Why do sharks attack people?

The sharks are the main ones predators oceans, but although we often hear about it attacks on peoplethey do not attack us to prey on us but by mistake or defensebecause they never had to deal with organisms like us during their evolutionary history.

These animals have inhabited the sea since the Ordovician, i.e about 450 million years, retaining an almost unchanged appearance, testifying to the efficiency of their body construction, which did not require major modifications. There are sharks chondrichthyansor cartilaginous fish, such as stingrays and chimeras, and belong to the superorder Selachimorphawhich he understands well 500 species different, adapted to different marine environments.

On the contrary, the history of our species is relatively recent, considering that the occurrence is estimated Homo sapiens are about 300,000 years old and our oldest known ancestor today, Sahelanthropus tchadensis, appears to have split from other great apes more than 7 million years ago. Our species is not naturally adapted to aquatic life and the first basic canoe-like boats are estimated to be only 8,000 years old.

Specimen of the great white shark (Carcharodon carcharias), the most famous species thanks to the numerous films in which it is the main character

This assumption is intended to help us understand how many millions of evolution of sharks as marine predators took place before modern species had to – by sheer chance – deal with some specimens of our species. Human beings who do not live in the marine environment are not part of the natural prey of sharkswho, for their part, are unable to recognize us as they do other fish, molluscs and crustaceans with whom they have coexisted for millions of years.

Predators store a general picture of their prey in their genetic information who evolved to hunt and in the case of sharks there are also some marine mammals that vaguely resemble humans when they swim, which could confuse them. Or again like all animals sharks they attack when they feel threatened or cornered, so it’s important to know what to do when you encounter one of these predators.

Tiger shark (Galeocerdo cuvier)

Sharks attack us because they cause havoc

Since only a small minority of the 500 species of sharks currently known are actually dangerous to humans, it is useful to understand how their senses work in order to understand how they can mistake us for prey. Many species live in deep or turbid waterswhere sight proves to be a useless sense: in general, sharks’ eyesight is good, but it is debated whether it is really important for hunting, while they have a definitely developed sense of smell. They are able to perceive blood at long distances and in some species the olfactory organs are able to detect one millionth of the blood present in seawater.

However, several experiments have shown that it does it is more attracted to the blood of fish and other marine animals than to the blood of terrestrial vertebrates. It is certainly also among the most developed senses of sharks electroreception and lateral linecommon to all fish: thanks to these senses, they are able to pick up vibrations and strike accurately even in conditions of poor visibility.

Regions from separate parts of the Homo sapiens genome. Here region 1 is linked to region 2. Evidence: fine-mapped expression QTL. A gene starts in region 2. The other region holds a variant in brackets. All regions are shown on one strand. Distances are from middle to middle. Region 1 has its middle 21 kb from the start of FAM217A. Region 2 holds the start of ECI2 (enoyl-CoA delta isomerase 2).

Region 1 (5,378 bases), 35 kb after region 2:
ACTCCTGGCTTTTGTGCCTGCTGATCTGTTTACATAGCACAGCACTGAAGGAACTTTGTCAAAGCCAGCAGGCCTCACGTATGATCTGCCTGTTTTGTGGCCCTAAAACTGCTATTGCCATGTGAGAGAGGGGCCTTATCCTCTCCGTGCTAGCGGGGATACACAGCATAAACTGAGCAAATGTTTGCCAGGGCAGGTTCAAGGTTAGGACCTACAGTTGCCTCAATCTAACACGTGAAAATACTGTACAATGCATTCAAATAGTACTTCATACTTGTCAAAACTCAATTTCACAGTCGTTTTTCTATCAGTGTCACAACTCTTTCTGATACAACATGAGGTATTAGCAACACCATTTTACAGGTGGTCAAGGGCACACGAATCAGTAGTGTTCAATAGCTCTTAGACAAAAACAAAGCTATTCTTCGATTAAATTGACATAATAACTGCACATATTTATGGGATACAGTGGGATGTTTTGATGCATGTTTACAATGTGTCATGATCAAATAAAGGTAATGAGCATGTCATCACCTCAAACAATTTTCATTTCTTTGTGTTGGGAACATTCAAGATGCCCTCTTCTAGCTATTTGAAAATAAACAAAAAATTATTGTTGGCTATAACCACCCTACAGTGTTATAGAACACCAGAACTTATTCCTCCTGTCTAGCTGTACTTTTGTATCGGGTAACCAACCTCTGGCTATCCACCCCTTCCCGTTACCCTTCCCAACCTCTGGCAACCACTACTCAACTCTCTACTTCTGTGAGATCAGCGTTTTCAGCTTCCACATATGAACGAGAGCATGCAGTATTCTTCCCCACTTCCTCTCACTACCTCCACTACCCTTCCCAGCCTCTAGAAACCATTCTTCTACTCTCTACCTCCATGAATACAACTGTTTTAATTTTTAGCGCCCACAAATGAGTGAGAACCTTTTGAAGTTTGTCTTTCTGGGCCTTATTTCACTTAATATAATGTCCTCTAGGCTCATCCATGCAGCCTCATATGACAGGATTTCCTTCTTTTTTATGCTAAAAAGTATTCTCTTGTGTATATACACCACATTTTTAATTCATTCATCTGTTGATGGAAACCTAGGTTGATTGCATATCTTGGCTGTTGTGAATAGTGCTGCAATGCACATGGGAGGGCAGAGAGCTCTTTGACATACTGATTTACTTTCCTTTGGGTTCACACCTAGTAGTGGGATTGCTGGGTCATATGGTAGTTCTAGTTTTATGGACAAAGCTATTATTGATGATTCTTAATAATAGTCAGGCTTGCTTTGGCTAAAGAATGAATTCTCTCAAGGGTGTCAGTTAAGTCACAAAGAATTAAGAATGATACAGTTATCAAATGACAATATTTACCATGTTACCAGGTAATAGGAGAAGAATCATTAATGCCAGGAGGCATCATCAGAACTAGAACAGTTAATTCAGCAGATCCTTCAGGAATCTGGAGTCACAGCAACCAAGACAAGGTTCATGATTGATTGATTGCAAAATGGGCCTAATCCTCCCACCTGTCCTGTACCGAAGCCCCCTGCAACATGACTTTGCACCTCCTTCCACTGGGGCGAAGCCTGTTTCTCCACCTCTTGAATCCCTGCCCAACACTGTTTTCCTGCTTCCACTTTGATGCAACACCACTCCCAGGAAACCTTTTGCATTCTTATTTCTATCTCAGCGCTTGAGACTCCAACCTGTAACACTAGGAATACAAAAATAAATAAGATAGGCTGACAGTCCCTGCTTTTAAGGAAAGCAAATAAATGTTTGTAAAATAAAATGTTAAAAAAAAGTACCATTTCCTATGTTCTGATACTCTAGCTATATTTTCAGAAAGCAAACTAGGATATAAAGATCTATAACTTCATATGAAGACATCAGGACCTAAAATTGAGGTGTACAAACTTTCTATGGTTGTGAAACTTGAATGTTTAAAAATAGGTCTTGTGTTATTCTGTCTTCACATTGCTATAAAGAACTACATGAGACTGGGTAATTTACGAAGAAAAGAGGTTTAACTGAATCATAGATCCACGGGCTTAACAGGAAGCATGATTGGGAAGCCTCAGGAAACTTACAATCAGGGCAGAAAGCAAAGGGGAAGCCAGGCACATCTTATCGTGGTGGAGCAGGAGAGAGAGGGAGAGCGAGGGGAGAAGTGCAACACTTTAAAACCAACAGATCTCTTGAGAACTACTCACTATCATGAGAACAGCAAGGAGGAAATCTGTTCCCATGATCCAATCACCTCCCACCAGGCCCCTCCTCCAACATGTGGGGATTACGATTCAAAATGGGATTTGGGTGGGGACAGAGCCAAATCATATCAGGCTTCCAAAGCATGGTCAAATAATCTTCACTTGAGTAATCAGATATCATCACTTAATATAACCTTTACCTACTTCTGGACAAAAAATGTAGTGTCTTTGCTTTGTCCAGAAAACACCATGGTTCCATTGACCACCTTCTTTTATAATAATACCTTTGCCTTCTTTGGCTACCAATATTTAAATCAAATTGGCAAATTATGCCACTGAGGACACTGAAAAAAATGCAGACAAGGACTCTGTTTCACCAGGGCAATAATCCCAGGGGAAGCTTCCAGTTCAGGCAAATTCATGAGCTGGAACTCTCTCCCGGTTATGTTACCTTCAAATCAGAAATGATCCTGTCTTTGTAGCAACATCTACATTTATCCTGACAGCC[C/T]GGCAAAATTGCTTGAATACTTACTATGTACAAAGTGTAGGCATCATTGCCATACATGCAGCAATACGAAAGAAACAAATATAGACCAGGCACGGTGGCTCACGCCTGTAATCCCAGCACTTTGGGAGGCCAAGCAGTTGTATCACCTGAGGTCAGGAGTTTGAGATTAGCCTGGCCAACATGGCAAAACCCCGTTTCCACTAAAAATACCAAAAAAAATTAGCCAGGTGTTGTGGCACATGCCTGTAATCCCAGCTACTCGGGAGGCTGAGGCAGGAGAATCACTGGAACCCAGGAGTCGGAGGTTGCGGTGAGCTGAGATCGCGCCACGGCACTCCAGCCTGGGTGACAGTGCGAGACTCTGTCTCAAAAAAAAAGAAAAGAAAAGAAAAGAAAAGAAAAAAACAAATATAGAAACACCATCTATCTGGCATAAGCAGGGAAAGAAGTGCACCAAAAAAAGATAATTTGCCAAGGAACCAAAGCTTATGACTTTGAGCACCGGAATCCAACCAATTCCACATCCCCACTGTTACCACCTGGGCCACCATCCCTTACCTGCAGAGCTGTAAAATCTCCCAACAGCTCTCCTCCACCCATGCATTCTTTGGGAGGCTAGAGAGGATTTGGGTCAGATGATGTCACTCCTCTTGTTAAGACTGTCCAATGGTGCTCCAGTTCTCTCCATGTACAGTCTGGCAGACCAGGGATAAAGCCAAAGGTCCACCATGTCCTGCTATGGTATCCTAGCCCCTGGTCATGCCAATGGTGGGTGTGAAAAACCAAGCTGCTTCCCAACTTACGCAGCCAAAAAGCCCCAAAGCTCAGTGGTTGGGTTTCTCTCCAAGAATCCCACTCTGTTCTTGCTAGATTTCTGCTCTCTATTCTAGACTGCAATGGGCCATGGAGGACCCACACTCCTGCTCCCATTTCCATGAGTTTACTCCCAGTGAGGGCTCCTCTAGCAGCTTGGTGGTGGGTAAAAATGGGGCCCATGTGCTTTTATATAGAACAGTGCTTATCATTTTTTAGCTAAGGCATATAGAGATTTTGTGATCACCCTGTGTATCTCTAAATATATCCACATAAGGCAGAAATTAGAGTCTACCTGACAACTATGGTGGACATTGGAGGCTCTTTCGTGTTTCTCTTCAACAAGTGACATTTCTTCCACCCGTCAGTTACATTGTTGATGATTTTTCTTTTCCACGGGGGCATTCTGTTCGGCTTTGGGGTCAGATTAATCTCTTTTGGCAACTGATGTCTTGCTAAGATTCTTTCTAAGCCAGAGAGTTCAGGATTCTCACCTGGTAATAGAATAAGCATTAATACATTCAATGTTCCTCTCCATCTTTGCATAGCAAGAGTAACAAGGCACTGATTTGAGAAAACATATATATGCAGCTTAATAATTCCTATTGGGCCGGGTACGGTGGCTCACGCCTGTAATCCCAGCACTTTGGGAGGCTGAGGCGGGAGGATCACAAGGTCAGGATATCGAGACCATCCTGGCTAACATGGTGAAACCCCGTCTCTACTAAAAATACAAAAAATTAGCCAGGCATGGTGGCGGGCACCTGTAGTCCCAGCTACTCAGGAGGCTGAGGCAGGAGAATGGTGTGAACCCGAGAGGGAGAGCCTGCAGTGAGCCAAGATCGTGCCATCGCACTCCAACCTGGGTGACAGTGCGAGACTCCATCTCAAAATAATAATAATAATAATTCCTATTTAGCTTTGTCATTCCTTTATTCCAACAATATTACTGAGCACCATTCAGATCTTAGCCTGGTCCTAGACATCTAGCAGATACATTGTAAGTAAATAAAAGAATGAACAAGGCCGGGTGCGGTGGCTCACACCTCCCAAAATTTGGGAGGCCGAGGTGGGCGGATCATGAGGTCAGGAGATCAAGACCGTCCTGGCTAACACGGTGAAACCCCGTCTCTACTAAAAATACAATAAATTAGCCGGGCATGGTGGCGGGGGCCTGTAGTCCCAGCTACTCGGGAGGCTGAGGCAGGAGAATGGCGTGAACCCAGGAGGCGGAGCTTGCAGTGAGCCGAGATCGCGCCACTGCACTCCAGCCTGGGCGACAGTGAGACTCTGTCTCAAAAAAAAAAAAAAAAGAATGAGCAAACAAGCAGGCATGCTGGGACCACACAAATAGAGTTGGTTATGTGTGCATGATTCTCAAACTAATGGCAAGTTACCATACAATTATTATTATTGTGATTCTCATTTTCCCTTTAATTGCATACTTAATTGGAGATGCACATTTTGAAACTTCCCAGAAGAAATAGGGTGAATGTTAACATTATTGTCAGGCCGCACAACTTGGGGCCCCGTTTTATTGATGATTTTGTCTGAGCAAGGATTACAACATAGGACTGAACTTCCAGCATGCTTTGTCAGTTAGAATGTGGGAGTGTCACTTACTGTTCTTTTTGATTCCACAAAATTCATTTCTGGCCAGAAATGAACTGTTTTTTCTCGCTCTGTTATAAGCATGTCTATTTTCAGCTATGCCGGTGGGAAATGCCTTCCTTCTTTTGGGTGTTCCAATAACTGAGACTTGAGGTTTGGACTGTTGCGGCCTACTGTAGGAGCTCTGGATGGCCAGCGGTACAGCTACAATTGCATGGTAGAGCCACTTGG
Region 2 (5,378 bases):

Bull shark (Carcharhinus leucas) known in English as “bull shark”, but different from bull shark

Sharks they are not the merciless killing machines depicted in the movies, but carnivorous animals hunting out of necessity, which according to nature should not come into contact with humans in their environment. Several studies have attempted to explain why these predators occasionally attack swimmers and surfers, and the most popular hypothesis claims that they may have been mistaken for other animals: sharks bite people by accident, mistaking them for seals, sea lions and other pinnipeds. The hypothesis was then tested in a 2021 study.

Simply put, a shark, attracted by the vibrations we create when we skim the water to swimassociated with fish or other animals in difficulty, will approach and see a shape vaguely resembling that of a seal, especially if we are horizontal or on a small surfboard, and decide to “taste“. In fact, it often happens that after a bite, these predators move away, because they did not recognize the prey by taste, in a sense they recognize that they have made a mistake.

Bull shark (Carcharias taurus)

Sharks attack us because they feel threatened

Contrary to what one might think, sharks are afraid of humans: for these animals, we are the only predator. we knowingly kill 75 to 100 million a year, approximately 1 shark every 3 seconds. However, the probability of a person being attacked is only 1 in 3,750,000, which means that it is definitely more likely to be attacked by other animals such as snakes (which cause around 100,000 deaths per year), dogs (35,000 deaths per year) or cows (around 20 deaths per year), or even being killed by lightning or fireworks. Although, according to statistics, sharks are therefore often labeled as “dangerous”. it causes “only” 6 human deaths on average each year.